WASHINGTON, D.C. (KTSM) – A new report from the National Assessment of Educational Progress shows historic declines in reading and math scores during the COVID-19 Pandemic that erased decades of academic progress.

The assessment, referred to by some as the “nation’s report card,” measured reading and math scores for children in both fourth and eighth grade.

The national average for reading scores dropped to levels not seen since 1992. However, in math, scores were even worse, with the largest decreases ever recorded since the test was first administered in 1969.

The nationwide assessment was put on hold during the Pandemic, so this is the first year since 2019 that data has been collected on this scale.

The NAEP test is typically given every two years. This past year, it was taken between January and March by students in every state.

In one of the most troubling statistics, 38-percent of eighth graders were deemed “below basic” in math compared to just 31-percent in 2019.

While almost every state showed some negative fallout from the difficulties brought about during the COVID Pandemic, some states fared better than others.

In Texas, the state actually improved its overall rank in both fourth and eighth grade reading and eighth grade math, according to an analysis conducted by the Texas Education Agency.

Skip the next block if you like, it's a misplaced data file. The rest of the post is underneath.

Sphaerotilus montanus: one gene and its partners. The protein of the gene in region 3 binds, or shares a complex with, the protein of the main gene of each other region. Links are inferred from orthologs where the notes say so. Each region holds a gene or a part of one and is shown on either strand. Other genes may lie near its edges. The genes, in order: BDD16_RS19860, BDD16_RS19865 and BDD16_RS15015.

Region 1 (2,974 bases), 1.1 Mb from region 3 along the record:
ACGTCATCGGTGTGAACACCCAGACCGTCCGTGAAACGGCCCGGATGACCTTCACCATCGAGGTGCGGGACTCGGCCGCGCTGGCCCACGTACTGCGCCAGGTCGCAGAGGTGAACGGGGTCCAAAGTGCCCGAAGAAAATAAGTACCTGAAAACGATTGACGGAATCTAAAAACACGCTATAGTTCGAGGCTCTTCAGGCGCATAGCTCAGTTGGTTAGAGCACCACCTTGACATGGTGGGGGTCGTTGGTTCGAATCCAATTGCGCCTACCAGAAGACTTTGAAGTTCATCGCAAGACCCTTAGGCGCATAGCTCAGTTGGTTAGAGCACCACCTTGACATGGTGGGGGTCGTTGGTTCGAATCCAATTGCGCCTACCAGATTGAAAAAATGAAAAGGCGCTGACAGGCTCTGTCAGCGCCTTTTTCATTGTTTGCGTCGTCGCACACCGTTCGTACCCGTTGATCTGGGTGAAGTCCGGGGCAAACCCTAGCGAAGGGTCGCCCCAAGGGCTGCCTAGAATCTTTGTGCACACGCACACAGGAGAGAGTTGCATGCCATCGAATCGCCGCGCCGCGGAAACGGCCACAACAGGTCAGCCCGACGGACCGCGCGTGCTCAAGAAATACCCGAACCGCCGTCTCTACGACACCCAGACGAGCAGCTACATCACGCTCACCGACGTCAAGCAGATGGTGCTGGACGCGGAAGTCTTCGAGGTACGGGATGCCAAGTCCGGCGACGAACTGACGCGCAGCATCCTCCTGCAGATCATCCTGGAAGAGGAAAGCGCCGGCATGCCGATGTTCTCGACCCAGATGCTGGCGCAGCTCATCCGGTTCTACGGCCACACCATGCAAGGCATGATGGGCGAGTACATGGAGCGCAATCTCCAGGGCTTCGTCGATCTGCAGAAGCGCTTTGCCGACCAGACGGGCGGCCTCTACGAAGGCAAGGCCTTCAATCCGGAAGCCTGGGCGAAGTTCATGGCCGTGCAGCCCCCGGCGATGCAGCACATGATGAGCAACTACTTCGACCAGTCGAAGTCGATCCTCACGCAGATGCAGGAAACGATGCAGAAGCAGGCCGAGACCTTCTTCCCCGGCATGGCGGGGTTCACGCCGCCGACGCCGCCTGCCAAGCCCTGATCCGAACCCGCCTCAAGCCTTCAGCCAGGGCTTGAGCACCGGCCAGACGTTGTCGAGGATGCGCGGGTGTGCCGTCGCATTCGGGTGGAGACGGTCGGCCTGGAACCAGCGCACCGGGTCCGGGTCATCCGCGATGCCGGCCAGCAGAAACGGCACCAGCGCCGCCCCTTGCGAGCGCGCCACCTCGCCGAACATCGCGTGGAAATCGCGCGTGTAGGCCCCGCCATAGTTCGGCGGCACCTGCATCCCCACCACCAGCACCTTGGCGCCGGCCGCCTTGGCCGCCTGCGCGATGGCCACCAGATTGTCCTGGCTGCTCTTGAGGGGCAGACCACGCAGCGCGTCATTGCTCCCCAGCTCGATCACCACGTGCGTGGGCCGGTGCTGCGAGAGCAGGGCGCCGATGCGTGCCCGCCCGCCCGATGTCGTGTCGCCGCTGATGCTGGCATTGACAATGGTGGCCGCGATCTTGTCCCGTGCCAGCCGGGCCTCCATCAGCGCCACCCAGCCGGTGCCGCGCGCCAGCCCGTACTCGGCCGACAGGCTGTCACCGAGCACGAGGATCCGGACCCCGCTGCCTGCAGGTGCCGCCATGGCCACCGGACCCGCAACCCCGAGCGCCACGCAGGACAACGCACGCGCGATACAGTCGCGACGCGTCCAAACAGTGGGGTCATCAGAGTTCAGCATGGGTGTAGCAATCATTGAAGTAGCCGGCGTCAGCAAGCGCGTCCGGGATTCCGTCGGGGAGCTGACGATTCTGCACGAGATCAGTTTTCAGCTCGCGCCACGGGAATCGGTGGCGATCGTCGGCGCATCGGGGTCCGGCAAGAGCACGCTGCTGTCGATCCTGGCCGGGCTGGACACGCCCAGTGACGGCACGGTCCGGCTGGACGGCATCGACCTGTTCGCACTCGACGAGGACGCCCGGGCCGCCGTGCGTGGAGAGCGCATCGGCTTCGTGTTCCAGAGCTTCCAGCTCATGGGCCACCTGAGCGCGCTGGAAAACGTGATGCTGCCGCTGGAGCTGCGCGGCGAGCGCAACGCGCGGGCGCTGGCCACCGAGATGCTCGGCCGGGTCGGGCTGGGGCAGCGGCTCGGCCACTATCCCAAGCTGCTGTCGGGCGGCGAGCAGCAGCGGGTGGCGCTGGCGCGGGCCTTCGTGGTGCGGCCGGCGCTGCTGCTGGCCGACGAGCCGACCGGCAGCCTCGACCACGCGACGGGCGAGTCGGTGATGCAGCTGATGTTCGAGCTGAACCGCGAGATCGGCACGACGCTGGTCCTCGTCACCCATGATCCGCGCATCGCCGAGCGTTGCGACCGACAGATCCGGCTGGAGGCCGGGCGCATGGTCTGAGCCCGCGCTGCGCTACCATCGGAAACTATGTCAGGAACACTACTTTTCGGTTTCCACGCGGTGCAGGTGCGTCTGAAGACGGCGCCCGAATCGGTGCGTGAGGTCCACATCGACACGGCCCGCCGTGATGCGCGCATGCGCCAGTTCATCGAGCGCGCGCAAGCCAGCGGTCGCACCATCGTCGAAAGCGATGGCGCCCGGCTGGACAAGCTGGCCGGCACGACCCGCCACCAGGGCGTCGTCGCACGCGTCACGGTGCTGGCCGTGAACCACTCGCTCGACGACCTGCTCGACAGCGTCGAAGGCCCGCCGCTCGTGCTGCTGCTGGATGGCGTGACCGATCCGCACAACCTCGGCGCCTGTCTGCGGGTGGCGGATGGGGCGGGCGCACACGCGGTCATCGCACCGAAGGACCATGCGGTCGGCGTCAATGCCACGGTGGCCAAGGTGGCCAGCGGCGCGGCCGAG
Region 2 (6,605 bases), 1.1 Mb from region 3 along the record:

Additionally, Texas students also did slightly better than other students across the nation in fourth grade math, with a score of 239 compared to the national average of 235.

On top of that, the reading performance of students with disabilities showed marked progress for both fourth and eighth graders. Texas jumped from 34th to 17th in fourth grade reading and 48th to 14th in eighth grade reading for those students with a disability.

However, students in New Mexico lost ground compared to other states in both reading and math.

Fourth graders in New Mexico now trail the national averages in reading and math by about 14 points. That’s also the case for eighth graders when it comes to math scores, although the state’s eighth graders performed slightly better in reading, trailing the national average by 11 points.

Both fourth and eighth graders from the state scored a full 10 points lower in math than they did back in 2019.